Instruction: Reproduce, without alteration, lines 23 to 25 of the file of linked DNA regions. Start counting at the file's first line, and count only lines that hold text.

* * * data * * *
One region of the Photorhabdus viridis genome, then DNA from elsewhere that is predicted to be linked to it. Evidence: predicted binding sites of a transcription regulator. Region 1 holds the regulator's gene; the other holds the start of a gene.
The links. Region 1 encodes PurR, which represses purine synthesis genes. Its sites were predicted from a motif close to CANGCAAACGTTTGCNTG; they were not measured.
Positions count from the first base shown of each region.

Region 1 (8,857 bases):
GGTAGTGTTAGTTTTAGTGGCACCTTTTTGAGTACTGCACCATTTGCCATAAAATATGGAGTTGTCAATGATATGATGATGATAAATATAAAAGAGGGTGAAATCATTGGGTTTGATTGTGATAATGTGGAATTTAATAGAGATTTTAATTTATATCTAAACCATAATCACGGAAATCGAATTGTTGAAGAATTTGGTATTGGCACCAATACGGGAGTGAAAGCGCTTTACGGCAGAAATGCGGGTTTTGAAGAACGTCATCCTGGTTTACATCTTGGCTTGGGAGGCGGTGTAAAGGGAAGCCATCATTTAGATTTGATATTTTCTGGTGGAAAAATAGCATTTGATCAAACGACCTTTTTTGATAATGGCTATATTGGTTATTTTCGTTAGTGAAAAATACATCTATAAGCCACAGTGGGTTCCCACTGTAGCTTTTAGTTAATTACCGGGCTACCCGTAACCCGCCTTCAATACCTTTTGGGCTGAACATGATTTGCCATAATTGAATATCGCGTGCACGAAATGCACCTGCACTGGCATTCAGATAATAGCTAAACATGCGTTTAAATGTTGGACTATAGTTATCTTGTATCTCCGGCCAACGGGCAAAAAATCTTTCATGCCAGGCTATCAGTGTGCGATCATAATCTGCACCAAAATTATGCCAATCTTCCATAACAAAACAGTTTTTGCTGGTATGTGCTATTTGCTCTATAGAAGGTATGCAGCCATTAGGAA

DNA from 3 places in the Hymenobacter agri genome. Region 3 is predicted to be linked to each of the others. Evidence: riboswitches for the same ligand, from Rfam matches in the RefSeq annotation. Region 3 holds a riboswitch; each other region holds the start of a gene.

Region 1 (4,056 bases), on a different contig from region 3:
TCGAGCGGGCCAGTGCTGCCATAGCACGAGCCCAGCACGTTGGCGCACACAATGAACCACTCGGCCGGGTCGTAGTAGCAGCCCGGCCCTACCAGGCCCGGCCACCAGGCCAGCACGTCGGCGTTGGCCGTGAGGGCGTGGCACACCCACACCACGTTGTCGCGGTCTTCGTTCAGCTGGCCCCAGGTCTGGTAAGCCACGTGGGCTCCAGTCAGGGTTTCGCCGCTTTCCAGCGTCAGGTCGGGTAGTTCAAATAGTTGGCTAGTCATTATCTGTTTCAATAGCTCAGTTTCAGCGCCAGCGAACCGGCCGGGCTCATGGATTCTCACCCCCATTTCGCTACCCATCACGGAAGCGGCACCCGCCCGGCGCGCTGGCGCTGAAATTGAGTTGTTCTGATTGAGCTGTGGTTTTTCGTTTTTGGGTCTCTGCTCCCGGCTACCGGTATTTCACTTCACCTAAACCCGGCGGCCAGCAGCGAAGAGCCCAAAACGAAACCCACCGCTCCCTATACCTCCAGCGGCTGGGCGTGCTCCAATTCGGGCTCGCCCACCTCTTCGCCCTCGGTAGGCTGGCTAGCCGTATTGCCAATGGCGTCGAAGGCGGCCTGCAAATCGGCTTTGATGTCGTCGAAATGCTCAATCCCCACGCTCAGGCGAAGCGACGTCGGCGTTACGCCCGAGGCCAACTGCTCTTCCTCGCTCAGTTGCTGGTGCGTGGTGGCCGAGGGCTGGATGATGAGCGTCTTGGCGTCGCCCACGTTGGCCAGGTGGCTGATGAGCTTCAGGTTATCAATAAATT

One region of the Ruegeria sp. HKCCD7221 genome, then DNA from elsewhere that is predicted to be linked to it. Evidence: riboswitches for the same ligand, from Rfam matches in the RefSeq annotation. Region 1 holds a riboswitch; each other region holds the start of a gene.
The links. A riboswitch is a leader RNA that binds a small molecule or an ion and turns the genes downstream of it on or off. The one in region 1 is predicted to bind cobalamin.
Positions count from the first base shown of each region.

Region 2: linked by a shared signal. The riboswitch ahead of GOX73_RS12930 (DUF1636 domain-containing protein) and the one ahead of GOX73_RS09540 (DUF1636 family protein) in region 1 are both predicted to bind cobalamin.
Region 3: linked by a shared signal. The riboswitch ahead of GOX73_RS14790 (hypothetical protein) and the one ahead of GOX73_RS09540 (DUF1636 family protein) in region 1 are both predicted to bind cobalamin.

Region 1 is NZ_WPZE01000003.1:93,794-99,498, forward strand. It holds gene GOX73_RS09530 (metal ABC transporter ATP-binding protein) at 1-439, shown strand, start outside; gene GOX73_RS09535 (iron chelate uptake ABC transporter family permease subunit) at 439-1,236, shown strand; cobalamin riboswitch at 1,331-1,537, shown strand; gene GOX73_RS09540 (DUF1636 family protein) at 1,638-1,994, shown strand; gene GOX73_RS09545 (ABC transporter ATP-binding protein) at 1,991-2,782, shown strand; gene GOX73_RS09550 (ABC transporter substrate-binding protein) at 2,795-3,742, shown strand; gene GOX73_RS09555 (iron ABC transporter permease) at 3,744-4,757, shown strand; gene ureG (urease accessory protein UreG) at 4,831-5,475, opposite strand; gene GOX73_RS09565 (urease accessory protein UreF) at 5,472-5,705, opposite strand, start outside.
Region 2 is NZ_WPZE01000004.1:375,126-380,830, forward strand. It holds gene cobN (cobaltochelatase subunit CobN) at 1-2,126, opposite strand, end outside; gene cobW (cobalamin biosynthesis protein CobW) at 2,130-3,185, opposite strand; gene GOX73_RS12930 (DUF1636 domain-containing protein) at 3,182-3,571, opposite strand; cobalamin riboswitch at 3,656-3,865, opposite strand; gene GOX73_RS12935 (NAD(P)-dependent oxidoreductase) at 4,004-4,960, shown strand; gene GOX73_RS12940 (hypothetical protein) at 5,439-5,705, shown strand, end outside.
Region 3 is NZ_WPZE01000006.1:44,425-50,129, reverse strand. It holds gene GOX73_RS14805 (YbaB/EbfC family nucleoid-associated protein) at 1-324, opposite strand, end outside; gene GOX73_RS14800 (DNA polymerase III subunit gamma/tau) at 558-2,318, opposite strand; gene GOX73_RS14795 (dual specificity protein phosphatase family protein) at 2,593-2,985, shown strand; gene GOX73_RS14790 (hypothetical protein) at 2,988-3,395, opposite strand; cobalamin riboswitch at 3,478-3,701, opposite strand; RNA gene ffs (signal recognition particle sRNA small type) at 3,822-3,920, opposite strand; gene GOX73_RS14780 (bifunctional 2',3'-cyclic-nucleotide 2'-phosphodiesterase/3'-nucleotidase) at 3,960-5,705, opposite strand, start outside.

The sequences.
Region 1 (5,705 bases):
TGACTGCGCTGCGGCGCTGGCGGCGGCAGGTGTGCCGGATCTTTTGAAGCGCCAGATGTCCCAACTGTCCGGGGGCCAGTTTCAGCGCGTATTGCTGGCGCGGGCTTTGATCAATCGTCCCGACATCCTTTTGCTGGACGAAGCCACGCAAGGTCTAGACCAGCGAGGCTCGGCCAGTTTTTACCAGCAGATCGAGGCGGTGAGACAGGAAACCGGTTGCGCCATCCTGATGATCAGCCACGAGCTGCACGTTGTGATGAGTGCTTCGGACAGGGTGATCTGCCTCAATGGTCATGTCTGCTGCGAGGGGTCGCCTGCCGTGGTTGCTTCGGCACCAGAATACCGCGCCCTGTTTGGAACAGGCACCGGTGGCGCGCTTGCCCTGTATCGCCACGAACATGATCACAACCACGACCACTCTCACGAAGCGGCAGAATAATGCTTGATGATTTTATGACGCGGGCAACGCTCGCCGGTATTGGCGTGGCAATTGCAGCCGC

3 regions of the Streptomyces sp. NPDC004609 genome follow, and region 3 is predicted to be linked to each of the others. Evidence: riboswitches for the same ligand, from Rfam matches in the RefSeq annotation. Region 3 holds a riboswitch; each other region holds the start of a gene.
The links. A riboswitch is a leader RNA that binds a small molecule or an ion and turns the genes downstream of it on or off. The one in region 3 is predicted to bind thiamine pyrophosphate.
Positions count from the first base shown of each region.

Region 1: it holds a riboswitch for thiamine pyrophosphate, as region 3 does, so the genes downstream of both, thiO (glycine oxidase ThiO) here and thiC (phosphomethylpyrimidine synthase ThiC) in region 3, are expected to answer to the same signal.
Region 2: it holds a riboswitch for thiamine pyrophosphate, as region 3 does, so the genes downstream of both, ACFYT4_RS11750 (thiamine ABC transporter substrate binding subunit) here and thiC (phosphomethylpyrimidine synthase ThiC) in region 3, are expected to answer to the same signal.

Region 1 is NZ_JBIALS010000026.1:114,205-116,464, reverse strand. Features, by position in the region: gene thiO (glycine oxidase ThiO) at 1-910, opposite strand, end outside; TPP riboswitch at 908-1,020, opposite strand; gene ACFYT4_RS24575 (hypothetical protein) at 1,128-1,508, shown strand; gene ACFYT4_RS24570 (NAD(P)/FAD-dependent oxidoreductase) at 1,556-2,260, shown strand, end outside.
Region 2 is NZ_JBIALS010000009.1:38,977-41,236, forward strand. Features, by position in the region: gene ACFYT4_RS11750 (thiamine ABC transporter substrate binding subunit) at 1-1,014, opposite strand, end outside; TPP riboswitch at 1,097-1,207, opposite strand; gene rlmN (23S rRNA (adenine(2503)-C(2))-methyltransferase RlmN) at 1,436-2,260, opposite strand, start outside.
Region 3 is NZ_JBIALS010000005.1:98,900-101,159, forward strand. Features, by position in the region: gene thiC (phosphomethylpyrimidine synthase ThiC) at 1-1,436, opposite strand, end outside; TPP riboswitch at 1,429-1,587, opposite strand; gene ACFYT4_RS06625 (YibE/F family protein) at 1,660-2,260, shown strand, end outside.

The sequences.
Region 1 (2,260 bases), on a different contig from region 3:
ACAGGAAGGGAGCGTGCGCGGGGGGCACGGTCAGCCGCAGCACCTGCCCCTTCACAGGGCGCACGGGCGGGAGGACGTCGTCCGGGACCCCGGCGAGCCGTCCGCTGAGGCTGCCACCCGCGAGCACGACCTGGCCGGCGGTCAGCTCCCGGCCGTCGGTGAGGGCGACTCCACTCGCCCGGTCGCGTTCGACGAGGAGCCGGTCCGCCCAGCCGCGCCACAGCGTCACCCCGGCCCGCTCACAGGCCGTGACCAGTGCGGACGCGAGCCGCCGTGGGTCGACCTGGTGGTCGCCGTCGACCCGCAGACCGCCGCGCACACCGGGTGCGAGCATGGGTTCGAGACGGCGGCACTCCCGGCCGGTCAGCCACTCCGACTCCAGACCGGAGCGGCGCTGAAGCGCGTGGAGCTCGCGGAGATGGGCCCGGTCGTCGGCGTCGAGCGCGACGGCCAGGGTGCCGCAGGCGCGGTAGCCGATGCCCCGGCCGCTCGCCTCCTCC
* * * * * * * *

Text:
Region 1: it holds a riboswitch for thiamine pyrophosphate, as region 3 does, so the genes downstream of both, thiO (glycine oxidase ThiO) here and thiC (phosphomethylpyrimidine synthase ThiC) in region 3, are expected to answer to the same signal.
Region 2: it holds a riboswitch for thiamine pyrophosphate, as region 3 does, so the genes downstream of both, ACFYT4_RS11750 (thiamine ABC transporter substrate binding subunit) here and thiC (phosphomethylpyrimidine synthase ThiC) in region 3, are expected to answer to the same signal.

Region 1 is NZ_JBIALS010000026.1:114,205-116,464, reverse strand. Features, by position in the region: gene thiO (glycine oxidase ThiO) at 1-910, opposite strand, end outside; TPP riboswitch at 908-1,020, opposite strand; gene ACFYT4_RS24575 (hypothetical protein) at 1,128-1,508, shown strand; gene ACFYT4_RS24570 (NAD(P)/FAD-dependent oxidoreductase) at 1,556-2,260, shown strand, end outside.